# Repeating a monadic computation multiple times and printing out results? (MonadRandom)

Right now I'm using the MonadRandom library. I have a computation:

``````metroChain :: (RandomGen g) => Rand g Double
``````

I'd like to perform it multiple times, and sequentially print out the results. Or rather, I'd like to create some kind of list of multiple computations.

To do it once, I would use

``````main = do
result <- evalRandIO metroChain
print result
``````

or

``````main = evalRandIO metroChain >>= (\result -> print result)
``````

However, I'm having a lot of trouble being able to print out an arbitrary (n) amount of `metroChain` results.

Each result should use the RandomGen given by the end of the last result...that's how MonadRandom is supposed to work, right?

I've looked into `replicateM`, `fmap`, and a bit into transformers (although i admit I can't seem to understand them enough to grasp their application to my problem).

Can anyone help me achieve the functionality I'm looking for? I feel like I'm missing something really simple. But I'm pretty new to Haskell.

-
Did you try `replicateM_`? –  Landei May 13 '13 at 11:37
n.b. `(\result -> print result)` is a complicated way of saying `print`. –  dave4420 May 13 '13 at 11:51

`replicateM` is what you want in building up the random computation. (Unless tel's guess is correct.)

``````foo :: Int -> IO ()
foo n = do
results <- evalRandIO (replicateM n metroStep)
mapM_ print results
``````

Then you want `mapM_` to aid in actually printing out the results.

Does this do what you want? Is there any of this you'd like me to expand on?

-
This does exactly what I was looking for :) –  Justin L. May 13 '13 at 15:51

I'm going to make a leap and assume that `metroStep` is a MCMC Metropolis-Hastings iteration.

The problem you have is that you want the MH steps to be Markovian, but simply sharing `RandomGen` state, which is exactly what `replicateM n metroStep` does, is insufficient. That only makes it so that each step is capable of being based on independent random variables. To compare, if the `RandomGen` state weren't shared then immutability would guarantee that every `metroStep` is identical.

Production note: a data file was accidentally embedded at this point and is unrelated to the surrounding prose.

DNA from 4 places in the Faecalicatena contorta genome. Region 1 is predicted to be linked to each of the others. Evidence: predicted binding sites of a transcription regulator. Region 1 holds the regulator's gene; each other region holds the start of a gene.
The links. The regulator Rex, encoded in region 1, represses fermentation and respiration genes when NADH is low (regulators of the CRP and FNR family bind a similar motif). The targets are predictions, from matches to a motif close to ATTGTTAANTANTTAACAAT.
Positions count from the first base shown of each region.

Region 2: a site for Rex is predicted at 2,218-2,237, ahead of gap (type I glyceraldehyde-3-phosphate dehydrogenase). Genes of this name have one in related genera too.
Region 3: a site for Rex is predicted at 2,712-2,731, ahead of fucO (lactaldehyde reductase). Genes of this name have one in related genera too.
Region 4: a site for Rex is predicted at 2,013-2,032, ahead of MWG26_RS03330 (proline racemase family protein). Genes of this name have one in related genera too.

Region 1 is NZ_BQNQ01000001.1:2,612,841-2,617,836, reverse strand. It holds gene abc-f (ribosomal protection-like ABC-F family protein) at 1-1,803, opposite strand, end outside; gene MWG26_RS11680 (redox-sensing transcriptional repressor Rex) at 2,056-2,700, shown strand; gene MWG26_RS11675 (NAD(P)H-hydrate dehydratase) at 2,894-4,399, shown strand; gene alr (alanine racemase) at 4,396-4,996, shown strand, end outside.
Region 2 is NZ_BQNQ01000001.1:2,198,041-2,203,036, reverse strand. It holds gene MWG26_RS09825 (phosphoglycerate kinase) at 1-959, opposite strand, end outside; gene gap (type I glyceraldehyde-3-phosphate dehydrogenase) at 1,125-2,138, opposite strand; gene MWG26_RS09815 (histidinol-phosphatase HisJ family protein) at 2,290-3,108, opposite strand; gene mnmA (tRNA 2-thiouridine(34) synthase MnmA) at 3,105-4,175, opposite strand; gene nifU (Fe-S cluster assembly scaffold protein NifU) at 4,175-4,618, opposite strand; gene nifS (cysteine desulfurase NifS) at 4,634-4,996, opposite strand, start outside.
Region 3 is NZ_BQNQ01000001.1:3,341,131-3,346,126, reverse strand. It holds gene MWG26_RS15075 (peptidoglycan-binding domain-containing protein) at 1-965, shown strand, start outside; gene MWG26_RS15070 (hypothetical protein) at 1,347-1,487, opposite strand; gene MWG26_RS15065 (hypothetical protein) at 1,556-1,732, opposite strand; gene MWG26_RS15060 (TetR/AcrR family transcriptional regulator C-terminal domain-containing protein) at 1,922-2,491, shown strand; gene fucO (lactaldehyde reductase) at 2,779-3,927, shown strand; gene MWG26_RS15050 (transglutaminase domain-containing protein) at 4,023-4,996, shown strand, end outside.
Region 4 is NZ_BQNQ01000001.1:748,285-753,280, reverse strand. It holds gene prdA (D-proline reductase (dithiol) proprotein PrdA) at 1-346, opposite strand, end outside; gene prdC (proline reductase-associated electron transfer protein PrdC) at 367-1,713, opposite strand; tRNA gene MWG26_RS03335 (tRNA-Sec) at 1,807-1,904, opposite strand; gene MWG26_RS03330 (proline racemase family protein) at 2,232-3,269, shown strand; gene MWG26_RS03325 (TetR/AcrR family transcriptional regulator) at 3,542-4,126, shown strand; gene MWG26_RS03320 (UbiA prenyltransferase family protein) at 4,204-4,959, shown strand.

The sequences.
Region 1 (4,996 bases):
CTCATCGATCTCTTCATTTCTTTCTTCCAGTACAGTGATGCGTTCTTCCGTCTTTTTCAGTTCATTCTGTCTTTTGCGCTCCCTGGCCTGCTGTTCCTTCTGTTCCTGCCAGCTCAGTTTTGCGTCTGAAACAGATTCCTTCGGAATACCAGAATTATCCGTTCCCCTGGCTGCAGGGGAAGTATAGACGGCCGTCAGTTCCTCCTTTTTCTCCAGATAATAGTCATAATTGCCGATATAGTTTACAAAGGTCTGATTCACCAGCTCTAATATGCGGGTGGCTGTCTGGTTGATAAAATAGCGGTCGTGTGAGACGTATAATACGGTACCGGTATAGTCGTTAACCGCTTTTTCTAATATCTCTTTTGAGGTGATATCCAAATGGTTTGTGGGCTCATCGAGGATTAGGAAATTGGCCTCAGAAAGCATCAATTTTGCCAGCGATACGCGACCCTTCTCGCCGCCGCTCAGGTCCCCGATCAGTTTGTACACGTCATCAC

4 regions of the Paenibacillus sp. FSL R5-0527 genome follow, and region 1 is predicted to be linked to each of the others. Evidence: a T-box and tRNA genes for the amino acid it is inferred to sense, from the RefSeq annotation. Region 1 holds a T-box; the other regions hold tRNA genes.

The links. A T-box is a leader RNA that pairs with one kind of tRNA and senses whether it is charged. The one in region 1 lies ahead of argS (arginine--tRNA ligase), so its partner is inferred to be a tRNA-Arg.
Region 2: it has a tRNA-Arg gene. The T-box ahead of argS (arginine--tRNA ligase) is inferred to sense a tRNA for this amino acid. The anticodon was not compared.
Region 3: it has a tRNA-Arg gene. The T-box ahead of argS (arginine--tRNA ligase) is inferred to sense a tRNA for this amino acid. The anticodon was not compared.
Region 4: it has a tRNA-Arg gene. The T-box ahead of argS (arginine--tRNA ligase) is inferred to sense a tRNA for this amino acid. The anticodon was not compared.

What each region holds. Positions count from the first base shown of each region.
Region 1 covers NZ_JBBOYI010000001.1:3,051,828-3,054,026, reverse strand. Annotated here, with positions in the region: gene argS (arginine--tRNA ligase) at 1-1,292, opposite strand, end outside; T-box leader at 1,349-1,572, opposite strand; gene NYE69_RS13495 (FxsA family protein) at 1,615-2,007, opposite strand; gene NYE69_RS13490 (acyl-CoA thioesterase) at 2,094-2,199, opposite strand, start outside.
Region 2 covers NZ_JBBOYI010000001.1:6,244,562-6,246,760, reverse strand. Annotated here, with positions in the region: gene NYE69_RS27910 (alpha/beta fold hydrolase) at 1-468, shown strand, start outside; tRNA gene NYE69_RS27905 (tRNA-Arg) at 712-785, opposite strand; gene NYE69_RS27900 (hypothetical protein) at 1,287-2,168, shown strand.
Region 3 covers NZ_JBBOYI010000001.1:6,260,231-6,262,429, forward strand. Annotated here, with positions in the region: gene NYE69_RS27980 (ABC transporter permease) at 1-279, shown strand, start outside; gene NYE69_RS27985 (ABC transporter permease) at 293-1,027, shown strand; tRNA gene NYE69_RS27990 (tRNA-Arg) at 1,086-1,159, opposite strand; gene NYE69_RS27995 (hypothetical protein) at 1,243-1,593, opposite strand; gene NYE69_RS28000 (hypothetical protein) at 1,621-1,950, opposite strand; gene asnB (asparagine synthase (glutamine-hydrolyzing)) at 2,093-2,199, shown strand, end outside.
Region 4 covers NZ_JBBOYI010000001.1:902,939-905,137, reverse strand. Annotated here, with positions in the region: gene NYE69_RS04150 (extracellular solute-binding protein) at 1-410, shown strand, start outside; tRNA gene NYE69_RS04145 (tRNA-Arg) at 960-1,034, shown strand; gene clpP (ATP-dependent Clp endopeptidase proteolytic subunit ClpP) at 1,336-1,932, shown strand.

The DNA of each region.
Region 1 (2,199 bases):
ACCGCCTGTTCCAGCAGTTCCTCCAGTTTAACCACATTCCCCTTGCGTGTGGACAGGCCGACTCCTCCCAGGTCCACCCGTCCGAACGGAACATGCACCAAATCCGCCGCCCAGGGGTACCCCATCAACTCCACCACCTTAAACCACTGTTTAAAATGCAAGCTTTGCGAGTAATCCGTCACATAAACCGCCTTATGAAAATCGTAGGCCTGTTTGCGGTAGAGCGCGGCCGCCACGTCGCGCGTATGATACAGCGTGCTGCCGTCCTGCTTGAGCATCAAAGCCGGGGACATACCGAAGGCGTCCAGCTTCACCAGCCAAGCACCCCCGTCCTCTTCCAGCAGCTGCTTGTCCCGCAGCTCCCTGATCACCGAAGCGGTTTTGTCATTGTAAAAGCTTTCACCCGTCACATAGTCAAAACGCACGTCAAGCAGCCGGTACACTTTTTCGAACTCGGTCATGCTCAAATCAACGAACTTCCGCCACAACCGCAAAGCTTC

So what you really need is something that has both `RandomGen` state in order to provide an chain of psuedorandom numbers for generating independent variable samples and a fixed state so that at each step you can have `P(x_i | theta, x_(i-1))`. We build a transformer stack to do this—I'll use the `mtl` library and `random-fu` because I just wrote an MCMC using those libraries a few days ago.

``````metroStep :: (MonadRandom m, MonadState StateSpace m) => m StateSpace
``````

where `StateSpace` is a point in state space including both observed an unobserved variables—it's every parameter on the right side of your likelihood function. Now, `replicateM n metroStep :: (MonadRandom m, MonadState StateSpace m) => m [StateSpace]` is a list of Markov-sequential `StateSpace` points.

Then we "run" a concrete version of this monad stack like this

``````do steps <- (`runRVar` StdRandom) . (`evalStateT` ss0) \$ (replicateM n metroStep)
mapM_ print steps
``````
-
`metroStep` is actually badly named, it's n iterations of the metropolis algorithm. In my actual code it's `metroChain n`. I already have a way of making a metroChain from a number of individual steps? –  Justin L. May 13 '13 at 15:45
Should I switch to completley using mtl/statespace? This is my current "complete" code -- gist.github.com/mstk/5569453 Should I refactor this? –  Justin L. May 13 '13 at 16:08
Your metroChain is basically replicateM applied to the state monad, discarding results. You can use combinations of print, mapM and replicateM atop it though to get your result. –  J. Abrahamson May 13 '13 at 19:18
Thank you for your help :) –  Justin L. May 13 '13 at 19:39
I added a comment to that gist with a refactoring through `mtl`. –  J. Abrahamson May 13 '13 at 20:19